I have used Coventry Grinders (because they were recommended on here by someone who knew what they were doing) several times and they have always delivered ('scuse the pun). O1 2" x 5/32 (4mmish) x 18" will set you back about a tenner. Can't see any reason to go thinner than that in O1 personally when you are making your own wedged plane. Any sharpening disadvantages offset by less chatter and hardening issues. (Just beginners guesswork mind, this is defo not 'advice').
The iron I made for my little 101 blockplane conversion seems to hold an edge better than any other iron in any plane I have. Have no idea why. Blind luck while hardening more than any skill obviously. Must have done summat right to please the Fire Gods though! The Virgins I sacrificed were worth all that trouble after all. :twisted:
Actually it was no trouble. Just offered free Fortnite Games at the local Gamestore. No one said the Virgins had to be female. :-$ ... uge-plate/
User avatar
By marcros
Thanks all.

I was actually wondering about using some of the stabilised and brightly coloured timber that I got from secret santa for the wedge, and a matching humbrol enamel for the rougher casting. Great minds ponder alike!

I have ordered some new files and will get some wet and dry. This is a slow project, but I may get to try a couple of bits over the weekend.
User avatar
By marcros
I have ordered some wet and dry, Dremel brushes and some polishing supplies which arrived today. A couple of files arrived in the week too.

I have cleaned up the recessed bit (wire brush worked well on that) and given everything except the sole the lightest rub over to degrime it.

Most of it is pretty Square and it looks a good quality casting. I am going to lap the sides and sole tomorrow and will take a couple of WIP shots.
By Keith 66
I have a similar but longer shoulder plane that is cast from brass or gunmetal.
It is a finished piece & quite well made. It has decorated side panels that look for all the world like the pattern was cut from lino. Wording on one "Bristol 1943", I suspect it was an apprentice piece.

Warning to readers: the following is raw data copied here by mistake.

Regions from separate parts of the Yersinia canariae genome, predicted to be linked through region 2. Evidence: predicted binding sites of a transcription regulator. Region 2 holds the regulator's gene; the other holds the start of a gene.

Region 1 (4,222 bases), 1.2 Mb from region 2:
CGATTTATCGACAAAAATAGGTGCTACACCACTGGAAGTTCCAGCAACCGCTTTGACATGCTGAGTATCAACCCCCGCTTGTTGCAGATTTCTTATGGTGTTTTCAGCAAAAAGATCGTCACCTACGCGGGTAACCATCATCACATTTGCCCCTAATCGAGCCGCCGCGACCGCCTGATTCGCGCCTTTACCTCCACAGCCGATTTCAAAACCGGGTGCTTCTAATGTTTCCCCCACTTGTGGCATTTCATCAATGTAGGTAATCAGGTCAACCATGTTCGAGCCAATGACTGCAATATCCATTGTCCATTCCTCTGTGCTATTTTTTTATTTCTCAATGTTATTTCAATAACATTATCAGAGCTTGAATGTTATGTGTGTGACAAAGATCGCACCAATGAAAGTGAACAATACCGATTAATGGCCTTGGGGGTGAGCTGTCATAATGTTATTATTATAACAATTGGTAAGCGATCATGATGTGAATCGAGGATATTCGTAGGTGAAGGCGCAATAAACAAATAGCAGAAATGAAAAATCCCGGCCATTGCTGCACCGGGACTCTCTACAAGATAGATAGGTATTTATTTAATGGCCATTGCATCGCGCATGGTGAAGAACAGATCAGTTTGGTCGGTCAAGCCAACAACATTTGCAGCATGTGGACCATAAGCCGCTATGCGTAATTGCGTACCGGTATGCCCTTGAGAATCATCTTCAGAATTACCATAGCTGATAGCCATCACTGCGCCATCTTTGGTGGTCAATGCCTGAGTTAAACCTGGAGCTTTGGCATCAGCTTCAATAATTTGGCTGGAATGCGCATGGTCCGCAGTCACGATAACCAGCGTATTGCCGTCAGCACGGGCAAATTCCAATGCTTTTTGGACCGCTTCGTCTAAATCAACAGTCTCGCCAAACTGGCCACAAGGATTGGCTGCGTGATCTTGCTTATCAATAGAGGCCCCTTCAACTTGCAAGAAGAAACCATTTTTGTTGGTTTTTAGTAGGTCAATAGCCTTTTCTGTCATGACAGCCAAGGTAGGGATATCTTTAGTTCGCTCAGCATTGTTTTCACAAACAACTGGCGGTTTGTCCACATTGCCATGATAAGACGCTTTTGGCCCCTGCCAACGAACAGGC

User avatar
By marcros
Some progress pics.

I covered the side in sharpie pen, to see the sanding progress. It still needs a bit more work, but at 220grit, it is starting to look nice. The casting is good, the odd pit here and there, but they are small. This is a user plane, so whilst I may choose some nice wood for a wedge, and polish it a bit more than necessary, the odd pit isn't an issue. I presume that it is brass rather than bronze.

plane side.jpg

I have a slight issue with the bed of the blade. I have slightly misfiled it. I must have rocked with the file, it is difficult to keep it perfectly parallel.

plane error.jpg

The blade is bedded at 20 degrees. Lie Nielsen bed theirs at 18, so I have the option of sorting out the error by having it put onto a milling machine. The ends also need squaring- I can do this on the pro-edge.

plane angle.jpg

I have an HSS planer blade to use as a blade, and am going to put a steel sole on it from (probably) a hard point saw. The bed is the part that is causing me concern at the moment.

The other consideration is that the cutout is not 100% square. I have the option of leaving it as is, squaring it, or opening it up a little on one side like on some wooden rebate planes. no rush on that at the moment. It is hard to measure how out of parallel it is, or is with the limited equipment that I have.
plane error.jpg
User avatar
By Ttrees
About the bed
I found some hardwood blocks to be necessary for this, squared on the shooting board
The sides of the plane need to be square for the block to register against.
You can then rest the file on the block as in page 3 on this thread.
(I really meant to finish my thread on this off, with the plane actually in use on a window job, but didn't use it in the end.
Plane threads look best with a few shavings in the end pic :oops: )

A tip figured out the hard way :)
To match the angle of the bed at the mouth now, (if not using a milling machine)
Make the back of the bed higher so it tips up the cutter firmly onto the bed at the cutting edge, you can reduce material from the end of the bed, gradually lowering the rear of the cutter flat onto the bed.
If you happen to have the rear end of the bed lower it will tip up the cutter and it won't have contact with the bed at the cutting edge.